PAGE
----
By Kate Tummarello and Julian Hattem - 07/10/14 06:16 PM EDT
THE LEDE: The Federal Communications Commission (FCC) is set to vote Friday on a plan from Chairman Tom Wheeler that would dedicate $5 billion to provide and upgrade Wi-Fi in schools and libraries over the next five years.
While some stakeholders have praised the plan and the agency has defended it as one part of a multi-faceted effort to boost connectivity across the country, education groups, lawmakers and a Republican FCC commissioner say Wheeler is writing a check the agency can’t cash.
Ajit Pai, one of the agency’s two Republican commissioners and a vocal advocate for E-Rate reform, said Thursday that he crunched the numbers for Wheeler’s plan and they don’t add up. According to his financial projections, Wheeler’s plan would cut $2.7 billion in funding for basic connectivity over the next five years, especially affecting schools in rural areas.
In a release, Pai’s office said the projections “validate the concerns of congressional leaders of both parties that the proposal’s promises would come out of funding available today for Internet connectivity.” On Tuesday, Pai said talks with Wheeler over the E-Rate proposal had broken down as Wheeler rejected the Republican’s suggested changes to win support from Democrats. Wheeler’s office, meanwhile, said he is open to Pai’s suggestions as long as they don’t fundamentally change the proposal.
Pai’s views are backed by Republicans on Capitol Hill. In the House, Reps. Fred Upton (R-Mich.) and Greg Walden (R-Ore.), the chairman of the House Energy and Commerce Committee and Commerce subcommittee on Communications, respectively, wrote a letter to Wheeler Thursday asking that he modernize the E-Rate program without increasing spending for it or the larger Universal Service Fund, which E-Rate is a part of.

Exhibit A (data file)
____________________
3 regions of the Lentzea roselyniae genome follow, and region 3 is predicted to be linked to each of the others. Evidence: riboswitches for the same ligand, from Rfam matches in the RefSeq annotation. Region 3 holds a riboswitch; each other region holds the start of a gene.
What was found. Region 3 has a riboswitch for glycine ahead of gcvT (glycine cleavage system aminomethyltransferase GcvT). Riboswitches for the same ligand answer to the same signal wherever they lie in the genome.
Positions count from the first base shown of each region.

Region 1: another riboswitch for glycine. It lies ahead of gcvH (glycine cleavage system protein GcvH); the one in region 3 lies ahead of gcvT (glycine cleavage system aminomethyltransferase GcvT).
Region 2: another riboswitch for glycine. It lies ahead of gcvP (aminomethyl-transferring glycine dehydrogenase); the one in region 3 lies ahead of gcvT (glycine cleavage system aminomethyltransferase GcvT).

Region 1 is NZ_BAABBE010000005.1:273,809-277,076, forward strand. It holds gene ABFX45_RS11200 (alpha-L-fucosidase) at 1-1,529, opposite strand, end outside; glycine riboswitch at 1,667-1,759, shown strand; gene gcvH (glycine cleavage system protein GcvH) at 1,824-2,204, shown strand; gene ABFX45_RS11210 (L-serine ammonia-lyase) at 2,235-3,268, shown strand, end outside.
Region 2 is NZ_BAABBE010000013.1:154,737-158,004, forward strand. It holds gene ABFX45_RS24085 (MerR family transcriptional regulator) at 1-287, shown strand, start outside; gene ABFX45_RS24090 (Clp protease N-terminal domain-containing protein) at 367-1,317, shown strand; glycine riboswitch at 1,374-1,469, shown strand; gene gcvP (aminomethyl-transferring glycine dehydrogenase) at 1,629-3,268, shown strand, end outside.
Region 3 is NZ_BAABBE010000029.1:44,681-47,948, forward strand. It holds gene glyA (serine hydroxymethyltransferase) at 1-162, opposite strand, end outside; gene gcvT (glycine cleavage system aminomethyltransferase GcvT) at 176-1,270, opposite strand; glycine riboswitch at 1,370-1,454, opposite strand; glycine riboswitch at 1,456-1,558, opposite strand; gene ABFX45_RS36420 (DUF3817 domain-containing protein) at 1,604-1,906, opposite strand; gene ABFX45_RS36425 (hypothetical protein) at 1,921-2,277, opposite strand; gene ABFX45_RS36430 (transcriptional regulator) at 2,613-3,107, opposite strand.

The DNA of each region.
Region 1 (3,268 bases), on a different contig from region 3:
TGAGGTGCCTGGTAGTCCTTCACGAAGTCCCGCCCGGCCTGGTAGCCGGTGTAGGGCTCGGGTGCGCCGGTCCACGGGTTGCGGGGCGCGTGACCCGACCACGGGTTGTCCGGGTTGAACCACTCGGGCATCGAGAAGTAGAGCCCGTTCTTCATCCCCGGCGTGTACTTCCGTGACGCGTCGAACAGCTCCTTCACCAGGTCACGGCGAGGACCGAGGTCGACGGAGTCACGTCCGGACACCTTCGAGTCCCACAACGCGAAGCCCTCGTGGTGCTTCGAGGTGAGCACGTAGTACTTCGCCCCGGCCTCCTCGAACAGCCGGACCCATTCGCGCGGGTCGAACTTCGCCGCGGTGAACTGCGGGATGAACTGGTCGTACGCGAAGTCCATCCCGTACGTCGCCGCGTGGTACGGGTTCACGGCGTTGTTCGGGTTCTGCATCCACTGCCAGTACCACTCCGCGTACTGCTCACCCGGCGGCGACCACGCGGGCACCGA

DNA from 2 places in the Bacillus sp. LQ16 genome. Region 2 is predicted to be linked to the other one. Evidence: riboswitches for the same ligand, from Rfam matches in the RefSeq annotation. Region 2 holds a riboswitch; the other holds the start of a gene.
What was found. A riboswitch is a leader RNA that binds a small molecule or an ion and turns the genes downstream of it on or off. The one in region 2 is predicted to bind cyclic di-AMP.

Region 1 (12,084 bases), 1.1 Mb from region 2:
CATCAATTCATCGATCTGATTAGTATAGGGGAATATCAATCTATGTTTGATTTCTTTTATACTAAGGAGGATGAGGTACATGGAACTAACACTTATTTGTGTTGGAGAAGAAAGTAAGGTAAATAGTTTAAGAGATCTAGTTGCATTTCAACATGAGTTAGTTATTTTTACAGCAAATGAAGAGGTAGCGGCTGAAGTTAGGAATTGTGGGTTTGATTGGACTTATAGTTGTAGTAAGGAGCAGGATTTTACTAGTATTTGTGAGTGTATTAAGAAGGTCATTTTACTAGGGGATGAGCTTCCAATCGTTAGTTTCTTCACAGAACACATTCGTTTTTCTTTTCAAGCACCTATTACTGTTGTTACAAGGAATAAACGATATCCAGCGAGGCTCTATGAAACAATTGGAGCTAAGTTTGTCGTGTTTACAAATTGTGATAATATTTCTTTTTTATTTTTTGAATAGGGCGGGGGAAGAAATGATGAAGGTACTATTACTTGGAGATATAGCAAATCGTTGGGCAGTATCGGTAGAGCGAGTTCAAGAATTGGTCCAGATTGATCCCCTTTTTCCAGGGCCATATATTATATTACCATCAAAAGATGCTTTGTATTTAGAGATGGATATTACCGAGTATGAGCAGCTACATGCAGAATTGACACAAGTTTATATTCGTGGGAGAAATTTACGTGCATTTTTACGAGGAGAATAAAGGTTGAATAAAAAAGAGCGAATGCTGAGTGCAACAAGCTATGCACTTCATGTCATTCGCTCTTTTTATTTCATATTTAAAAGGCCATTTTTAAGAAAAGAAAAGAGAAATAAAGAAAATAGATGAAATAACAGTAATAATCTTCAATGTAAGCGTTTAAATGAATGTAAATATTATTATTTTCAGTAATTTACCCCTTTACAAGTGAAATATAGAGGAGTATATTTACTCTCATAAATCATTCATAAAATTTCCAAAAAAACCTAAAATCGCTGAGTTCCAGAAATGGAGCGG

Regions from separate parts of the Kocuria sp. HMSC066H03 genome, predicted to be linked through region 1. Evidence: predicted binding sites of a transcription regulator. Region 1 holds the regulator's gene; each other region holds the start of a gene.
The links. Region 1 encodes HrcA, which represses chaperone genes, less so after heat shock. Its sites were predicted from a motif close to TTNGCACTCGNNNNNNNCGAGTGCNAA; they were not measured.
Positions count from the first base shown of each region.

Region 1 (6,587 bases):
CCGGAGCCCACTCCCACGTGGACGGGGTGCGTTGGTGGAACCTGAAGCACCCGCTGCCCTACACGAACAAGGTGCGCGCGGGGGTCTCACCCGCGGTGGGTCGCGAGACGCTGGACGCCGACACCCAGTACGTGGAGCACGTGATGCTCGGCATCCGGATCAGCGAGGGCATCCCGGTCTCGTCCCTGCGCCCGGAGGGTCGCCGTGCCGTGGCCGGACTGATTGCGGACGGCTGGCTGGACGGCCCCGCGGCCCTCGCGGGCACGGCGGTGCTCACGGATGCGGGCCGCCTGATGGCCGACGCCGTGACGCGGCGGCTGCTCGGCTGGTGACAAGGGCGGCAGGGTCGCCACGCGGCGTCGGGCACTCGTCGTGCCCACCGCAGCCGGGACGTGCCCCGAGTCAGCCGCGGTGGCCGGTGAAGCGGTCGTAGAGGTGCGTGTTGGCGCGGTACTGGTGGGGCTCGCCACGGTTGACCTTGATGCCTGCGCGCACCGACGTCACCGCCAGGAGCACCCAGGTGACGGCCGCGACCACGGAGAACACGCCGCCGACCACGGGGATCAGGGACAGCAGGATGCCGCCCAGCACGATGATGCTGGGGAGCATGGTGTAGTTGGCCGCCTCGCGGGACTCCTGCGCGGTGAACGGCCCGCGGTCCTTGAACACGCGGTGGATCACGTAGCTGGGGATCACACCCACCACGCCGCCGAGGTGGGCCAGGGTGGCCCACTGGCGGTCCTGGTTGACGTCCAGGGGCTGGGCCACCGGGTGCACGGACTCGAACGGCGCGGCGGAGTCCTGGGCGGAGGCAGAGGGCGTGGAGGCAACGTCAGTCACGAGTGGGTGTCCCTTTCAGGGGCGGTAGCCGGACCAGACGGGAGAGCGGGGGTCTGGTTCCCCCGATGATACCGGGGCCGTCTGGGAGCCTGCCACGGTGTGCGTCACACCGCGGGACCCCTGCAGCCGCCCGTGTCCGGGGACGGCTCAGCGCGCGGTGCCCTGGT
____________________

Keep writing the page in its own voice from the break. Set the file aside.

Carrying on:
The pair also criticized Wheeler for reportedly shutting at least one Republican out of negotiations. “Engaging in bipartisan deliberation of all items should be the goal for every chairman, particularly when all parties should share the same goals: creating a fund that will appropriately serve schools and the students that rely on modern technology, and that is fiscally prudent and does not over-burden ratepayers,” they wrote.
In the Senate, Sens. John Thune (R-S.D.) and Kelly Ayotte (R-N.H.) spoke out in the lead up to Friday’s vote. In a statement, Thune encouraged Wheeler to postpone Friday’s vote in the hopes of reaching bipartisan compromise on the issue. “Moving forward in a partisan manner, relying on untested budget assumptions, and shifting E-Rate’s priority from connectivity to Wi-Fi will only erode the chairman’s and FCC’s stature, and potentially jeopardize support for E-Rate,” he said.
In a letter to Wheeler on Thursday, Ayotte called for bigger reforms to the E-Rate program to address the needs of rural schools, where Internet access can be harder to get and more expensive. “School and libraries in New Hampshire, especially rural areas, are in dire need of communications services,” she said. “Minor tweaks to the current system will fail to address these urgent needs.”
FROM ALL SIDES: Wheeler is getting backlash from Democrats, too. Earlier this week, Sens. Jay Rockefeller (D-W.Va.) and Ed Markey (D-Mass.), who played major roles in shaping the legislation that led to the creation of the E-Rate program, pushed back on Wheeler’s plan. The pair applauded Wheeler’s attempts to make the program more transparent and efficient but asked him not to focus on Wi-Fi funding ahead of ensuring basic connectivity for schools and libraries.